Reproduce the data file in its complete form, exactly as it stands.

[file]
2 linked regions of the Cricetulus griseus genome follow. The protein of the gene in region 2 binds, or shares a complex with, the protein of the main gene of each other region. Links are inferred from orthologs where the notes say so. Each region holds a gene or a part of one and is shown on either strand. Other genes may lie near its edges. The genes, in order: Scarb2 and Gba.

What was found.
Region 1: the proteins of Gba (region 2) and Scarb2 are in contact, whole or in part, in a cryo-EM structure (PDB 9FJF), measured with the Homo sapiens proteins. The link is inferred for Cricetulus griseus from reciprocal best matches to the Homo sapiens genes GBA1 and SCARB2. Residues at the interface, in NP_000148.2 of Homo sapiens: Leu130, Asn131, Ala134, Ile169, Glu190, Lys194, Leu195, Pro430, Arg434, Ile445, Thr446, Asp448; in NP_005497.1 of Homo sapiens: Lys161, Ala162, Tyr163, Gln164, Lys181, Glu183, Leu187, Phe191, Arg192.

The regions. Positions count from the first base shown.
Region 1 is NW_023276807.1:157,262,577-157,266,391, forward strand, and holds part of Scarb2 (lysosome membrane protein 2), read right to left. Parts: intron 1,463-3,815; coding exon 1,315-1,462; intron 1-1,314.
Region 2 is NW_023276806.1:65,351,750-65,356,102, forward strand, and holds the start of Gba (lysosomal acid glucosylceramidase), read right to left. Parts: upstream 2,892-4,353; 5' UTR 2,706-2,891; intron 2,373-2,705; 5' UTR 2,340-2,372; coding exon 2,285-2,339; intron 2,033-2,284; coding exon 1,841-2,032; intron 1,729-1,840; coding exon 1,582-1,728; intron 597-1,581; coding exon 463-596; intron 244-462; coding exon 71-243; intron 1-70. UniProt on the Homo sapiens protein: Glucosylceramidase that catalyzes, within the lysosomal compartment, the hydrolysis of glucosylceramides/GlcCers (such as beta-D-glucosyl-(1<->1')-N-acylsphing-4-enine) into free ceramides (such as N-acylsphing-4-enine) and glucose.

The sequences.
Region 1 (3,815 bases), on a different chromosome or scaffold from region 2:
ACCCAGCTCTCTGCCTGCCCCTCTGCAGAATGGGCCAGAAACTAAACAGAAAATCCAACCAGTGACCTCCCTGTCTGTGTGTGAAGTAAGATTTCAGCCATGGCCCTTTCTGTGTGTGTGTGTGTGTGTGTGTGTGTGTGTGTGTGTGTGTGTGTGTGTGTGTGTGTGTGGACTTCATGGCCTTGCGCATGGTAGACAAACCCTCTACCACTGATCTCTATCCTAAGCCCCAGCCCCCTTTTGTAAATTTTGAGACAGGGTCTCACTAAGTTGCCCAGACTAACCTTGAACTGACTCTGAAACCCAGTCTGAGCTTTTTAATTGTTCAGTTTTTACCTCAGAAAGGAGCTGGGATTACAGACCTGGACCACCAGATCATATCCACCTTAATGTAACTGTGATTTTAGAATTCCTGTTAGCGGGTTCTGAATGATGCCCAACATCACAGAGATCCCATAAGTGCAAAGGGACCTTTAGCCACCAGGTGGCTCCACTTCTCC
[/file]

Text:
2 linked regions of the Cricetulus griseus genome follow. The protein of the gene in region 2 binds, or shares a complex with, the protein of the main gene of each other region. Links are inferred from orthologs where the notes say so. Each region holds a gene or a part of one and is shown on either strand. Other genes may lie near its edges. The genes, in order: Scarb2 and Gba.

What was found.
Region 1: the proteins of Gba (region 2) and Scarb2 are in contact, whole or in part, in a cryo-EM structure (PDB 9FJF), measured with the Homo sapiens proteins. The link is inferred for Cricetulus griseus from reciprocal best matches to the Homo sapiens genes GBA1 and SCARB2. Residues at the interface, in NP_000148.2 of Homo sapiens: Leu130, Asn131, Ala134, Ile169, Glu190, Lys194, Leu195, Pro430, Arg434, Ile445, Thr446, Asp448; in NP_005497.1 of Homo sapiens: Lys161, Ala162, Tyr163, Gln164, Lys181, Glu183, Leu187, Phe191, Arg192.

The regions. Positions count from the first base shown.
Region 1 is NW_023276807.1:157,262,577-157,266,391, forward strand, and holds part of Scarb2 (lysosome membrane protein 2), read right to left. Parts: intron 1,463-3,815; coding exon 1,315-1,462; intron 1-1,314.
Region 2 is NW_023276806.1:65,351,750-65,356,102, forward strand, and holds the start of Gba (lysosomal acid glucosylceramidase), read right to left. Parts: upstream 2,892-4,353; 5' UTR 2,706-2,891; intron 2,373-2,705; 5' UTR 2,340-2,372; coding exon 2,285-2,339; intron 2,033-2,284; coding exon 1,841-2,032; intron 1,729-1,840; coding exon 1,582-1,728; intron 597-1,581; coding exon 463-596; intron 244-462; coding exon 71-243; intron 1-70. UniProt on the Homo sapiens protein: Glucosylceramidase that catalyzes, within the lysosomal compartment, the hydrolysis of glucosylceramides/GlcCers (such as beta-D-glucosyl-(1<->1')-N-acylsphing-4-enine) into free ceramides (such as N-acylsphing-4-enine) and glucose.

The sequences.
Region 1 (3,815 bases), on a different chromosome or scaffold from region 2:
ACCCAGCTCTCTGCCTGCCCCTCTGCAGAATGGGCCAGAAACTAAACAGAAAATCCAACCAGTGACCTCCCTGTCTGTGTGTGAAGTAAGATTTCAGCCATGGCCCTTTCTGTGTGTGTGTGTGTGTGTGTGTGTGTGTGTGTGTGTGTGTGTGTGTGTGTGTGTGTGTGGACTTCATGGCCTTGCGCATGGTAGACAAACCCTCTACCACTGATCTCTATCCTAAGCCCCAGCCCCCTTTTGTAAATTTTGAGACAGGGTCTCACTAAGTTGCCCAGACTAACCTTGAACTGACTCTGAAACCCAGTCTGAGCTTTTTAATTGTTCAGTTTTTACCTCAGAAAGGAGCTGGGATTACAGACCTGGACCACCAGATCATATCCACCTTAATGTAACTGTGATTTTAGAATTCCTGTTAGCGGGTTCTGAATGATGCCCAACATCACAGAGATCCCATAAGTGCAAAGGGACCTTTAGCCACCAGGTGGCTCCACTTCTCC